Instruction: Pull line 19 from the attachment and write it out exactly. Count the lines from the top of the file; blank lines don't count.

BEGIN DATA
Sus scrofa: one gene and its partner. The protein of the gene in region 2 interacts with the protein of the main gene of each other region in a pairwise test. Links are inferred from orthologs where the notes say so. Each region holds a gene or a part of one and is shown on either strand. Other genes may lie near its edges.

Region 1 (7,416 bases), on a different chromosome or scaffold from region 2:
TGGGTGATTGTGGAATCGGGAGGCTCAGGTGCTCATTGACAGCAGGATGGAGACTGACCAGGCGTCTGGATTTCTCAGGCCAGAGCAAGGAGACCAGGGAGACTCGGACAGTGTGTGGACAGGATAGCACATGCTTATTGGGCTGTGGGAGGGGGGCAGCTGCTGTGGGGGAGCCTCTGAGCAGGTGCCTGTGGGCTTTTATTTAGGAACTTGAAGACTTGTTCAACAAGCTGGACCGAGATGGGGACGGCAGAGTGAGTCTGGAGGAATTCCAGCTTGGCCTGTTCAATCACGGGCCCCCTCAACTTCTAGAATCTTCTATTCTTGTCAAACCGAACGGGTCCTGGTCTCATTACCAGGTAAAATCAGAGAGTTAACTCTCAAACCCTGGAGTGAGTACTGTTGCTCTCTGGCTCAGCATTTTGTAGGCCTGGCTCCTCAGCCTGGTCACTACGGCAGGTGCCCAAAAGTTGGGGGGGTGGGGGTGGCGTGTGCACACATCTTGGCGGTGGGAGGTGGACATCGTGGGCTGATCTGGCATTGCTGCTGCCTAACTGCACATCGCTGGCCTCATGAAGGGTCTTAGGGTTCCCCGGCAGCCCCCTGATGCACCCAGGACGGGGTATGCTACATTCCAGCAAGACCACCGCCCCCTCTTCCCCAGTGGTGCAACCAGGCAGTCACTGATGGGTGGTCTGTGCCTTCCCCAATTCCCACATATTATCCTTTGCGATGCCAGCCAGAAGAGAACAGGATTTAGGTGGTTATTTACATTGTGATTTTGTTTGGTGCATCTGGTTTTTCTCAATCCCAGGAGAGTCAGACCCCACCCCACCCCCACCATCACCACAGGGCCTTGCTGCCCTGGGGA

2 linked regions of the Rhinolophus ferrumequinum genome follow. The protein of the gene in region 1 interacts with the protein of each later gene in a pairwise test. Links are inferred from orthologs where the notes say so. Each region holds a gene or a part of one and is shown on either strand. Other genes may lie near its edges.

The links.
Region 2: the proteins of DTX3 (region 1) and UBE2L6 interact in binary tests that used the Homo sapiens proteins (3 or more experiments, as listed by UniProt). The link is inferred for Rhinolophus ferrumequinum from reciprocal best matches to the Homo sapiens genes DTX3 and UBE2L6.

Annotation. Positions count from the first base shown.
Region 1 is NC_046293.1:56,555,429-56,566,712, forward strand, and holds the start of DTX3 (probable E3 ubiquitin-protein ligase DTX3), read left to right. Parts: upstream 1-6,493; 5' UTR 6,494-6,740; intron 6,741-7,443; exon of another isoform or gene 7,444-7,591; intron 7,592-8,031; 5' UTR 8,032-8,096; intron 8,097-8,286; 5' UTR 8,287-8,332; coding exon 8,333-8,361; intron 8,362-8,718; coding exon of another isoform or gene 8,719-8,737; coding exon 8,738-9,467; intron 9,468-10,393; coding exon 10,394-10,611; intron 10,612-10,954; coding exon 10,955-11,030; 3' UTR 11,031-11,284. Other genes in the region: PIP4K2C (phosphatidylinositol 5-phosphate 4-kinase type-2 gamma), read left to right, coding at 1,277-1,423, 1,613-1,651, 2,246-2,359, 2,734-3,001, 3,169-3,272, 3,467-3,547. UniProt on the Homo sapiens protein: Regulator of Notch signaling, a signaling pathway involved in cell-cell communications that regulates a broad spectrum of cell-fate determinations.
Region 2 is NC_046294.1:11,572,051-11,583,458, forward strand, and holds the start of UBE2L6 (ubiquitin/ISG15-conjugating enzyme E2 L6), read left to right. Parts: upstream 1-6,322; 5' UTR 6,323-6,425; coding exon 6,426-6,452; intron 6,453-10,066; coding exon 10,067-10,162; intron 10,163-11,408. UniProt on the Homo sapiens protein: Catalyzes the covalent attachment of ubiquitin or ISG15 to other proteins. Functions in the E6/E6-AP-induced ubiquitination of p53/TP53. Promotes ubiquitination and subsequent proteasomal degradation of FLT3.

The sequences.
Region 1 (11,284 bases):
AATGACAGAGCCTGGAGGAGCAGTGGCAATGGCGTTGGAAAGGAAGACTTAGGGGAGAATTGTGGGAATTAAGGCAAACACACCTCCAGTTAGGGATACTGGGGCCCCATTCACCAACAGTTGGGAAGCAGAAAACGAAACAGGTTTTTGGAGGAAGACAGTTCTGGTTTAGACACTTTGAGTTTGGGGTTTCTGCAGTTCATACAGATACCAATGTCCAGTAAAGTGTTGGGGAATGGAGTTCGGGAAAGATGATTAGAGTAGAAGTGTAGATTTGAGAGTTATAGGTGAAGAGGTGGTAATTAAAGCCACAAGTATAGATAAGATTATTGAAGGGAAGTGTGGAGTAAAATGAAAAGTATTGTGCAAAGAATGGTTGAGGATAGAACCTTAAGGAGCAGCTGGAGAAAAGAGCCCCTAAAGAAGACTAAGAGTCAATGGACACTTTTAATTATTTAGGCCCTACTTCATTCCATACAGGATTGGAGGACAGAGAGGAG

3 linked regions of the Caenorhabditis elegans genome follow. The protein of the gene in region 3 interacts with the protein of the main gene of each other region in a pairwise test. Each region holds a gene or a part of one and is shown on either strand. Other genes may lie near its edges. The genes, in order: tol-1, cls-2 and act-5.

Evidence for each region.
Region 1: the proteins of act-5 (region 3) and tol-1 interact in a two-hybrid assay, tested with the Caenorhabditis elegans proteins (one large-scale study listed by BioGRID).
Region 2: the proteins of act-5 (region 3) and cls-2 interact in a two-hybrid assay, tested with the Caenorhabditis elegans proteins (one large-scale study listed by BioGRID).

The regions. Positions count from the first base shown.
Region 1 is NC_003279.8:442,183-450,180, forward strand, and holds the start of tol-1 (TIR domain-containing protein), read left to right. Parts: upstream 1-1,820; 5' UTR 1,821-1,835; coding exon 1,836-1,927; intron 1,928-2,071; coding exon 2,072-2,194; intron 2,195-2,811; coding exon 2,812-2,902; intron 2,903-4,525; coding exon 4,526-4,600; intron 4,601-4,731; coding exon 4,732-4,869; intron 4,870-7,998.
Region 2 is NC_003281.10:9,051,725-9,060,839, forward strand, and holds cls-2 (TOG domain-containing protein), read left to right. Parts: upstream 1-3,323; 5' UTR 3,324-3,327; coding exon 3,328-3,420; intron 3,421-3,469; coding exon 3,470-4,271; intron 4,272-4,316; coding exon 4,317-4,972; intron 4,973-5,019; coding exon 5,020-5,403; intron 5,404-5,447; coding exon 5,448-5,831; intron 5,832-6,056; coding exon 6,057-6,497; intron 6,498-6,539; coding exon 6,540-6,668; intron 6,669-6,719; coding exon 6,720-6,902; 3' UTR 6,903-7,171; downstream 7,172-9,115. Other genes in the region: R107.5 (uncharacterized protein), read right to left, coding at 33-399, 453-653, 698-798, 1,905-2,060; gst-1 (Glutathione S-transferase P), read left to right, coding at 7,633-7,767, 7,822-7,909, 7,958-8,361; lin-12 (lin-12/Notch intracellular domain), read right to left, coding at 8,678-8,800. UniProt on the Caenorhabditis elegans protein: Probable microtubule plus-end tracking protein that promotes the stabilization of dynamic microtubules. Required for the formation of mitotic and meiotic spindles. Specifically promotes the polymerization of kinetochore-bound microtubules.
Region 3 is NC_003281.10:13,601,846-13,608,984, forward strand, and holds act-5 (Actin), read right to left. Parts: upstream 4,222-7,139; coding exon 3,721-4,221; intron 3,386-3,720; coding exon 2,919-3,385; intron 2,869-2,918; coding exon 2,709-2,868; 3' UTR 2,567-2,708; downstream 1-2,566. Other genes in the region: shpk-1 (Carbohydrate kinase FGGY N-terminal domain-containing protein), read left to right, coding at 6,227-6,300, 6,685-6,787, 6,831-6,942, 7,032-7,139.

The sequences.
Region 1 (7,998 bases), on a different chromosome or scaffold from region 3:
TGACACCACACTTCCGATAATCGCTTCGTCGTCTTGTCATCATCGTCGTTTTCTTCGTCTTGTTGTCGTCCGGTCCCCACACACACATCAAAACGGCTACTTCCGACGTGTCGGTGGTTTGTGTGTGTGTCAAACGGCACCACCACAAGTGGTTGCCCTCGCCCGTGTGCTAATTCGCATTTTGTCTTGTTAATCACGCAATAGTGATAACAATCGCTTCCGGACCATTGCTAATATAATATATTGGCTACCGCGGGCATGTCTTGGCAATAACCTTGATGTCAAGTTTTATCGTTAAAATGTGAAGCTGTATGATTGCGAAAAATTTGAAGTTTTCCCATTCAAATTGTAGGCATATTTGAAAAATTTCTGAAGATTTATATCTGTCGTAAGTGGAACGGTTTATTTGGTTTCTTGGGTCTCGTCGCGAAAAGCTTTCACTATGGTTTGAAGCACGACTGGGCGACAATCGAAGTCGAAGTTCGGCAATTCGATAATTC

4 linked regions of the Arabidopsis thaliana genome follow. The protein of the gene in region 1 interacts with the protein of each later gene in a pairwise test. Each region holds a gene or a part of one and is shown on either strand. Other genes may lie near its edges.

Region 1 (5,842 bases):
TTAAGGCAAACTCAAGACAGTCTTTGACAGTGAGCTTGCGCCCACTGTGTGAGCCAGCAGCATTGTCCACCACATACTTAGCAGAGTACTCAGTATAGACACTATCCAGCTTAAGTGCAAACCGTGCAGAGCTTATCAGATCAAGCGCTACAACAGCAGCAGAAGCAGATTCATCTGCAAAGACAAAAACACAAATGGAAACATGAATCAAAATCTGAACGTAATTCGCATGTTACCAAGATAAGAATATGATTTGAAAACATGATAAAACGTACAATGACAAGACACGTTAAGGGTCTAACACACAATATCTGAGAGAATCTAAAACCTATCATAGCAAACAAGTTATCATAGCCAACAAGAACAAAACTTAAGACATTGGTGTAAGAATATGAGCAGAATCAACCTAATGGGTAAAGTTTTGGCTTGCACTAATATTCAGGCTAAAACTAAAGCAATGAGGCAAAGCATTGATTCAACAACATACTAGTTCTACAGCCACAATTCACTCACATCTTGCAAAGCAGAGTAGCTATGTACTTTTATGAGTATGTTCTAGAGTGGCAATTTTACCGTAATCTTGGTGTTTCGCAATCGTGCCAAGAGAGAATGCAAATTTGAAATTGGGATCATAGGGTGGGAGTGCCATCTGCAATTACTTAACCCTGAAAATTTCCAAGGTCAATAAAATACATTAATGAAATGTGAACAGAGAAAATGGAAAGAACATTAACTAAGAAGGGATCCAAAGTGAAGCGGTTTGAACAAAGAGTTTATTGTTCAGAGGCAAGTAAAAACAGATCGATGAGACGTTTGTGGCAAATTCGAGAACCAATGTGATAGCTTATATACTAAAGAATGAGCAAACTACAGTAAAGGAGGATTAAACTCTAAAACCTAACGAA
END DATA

Region 2 is NC_003281.10:9,051,725-9,060,839, forward strand, and holds cls-2 (TOG domain-containing protein), read left to right. Parts: upstream 1-3,323; 5' UTR 3,324-3,327; coding exon 3,328-3,420; intron 3,421-3,469; coding exon 3,470-4,271; intron 4,272-4,316; coding exon 4,317-4,972; intron 4,973-5,019; coding exon 5,020-5,403; intron 5,404-5,447; coding exon 5,448-5,831; intron 5,832-6,056; coding exon 6,057-6,497; intron 6,498-6,539; coding exon 6,540-6,668; intron 6,669-6,719; coding exon 6,720-6,902; 3' UTR 6,903-7,171; downstream 7,172-9,115. Other genes in the region: R107.5 (uncharacterized protein), read right to left, coding at 33-399, 453-653, 698-798, 1,905-2,060; gst-1 (Glutathione S-transferase P), read left to right, coding at 7,633-7,767, 7,822-7,909, 7,958-8,361; lin-12 (lin-12/Notch intracellular domain), read right to left, coding at 8,678-8,800. UniProt on the Caenorhabditis elegans protein: Probable microtubule plus-end tracking protein that promotes the stabilization of dynamic microtubules. Required for the formation of mitotic and meiotic spindles. Specifically promotes the polymerization of kinetochore-bound microtubules.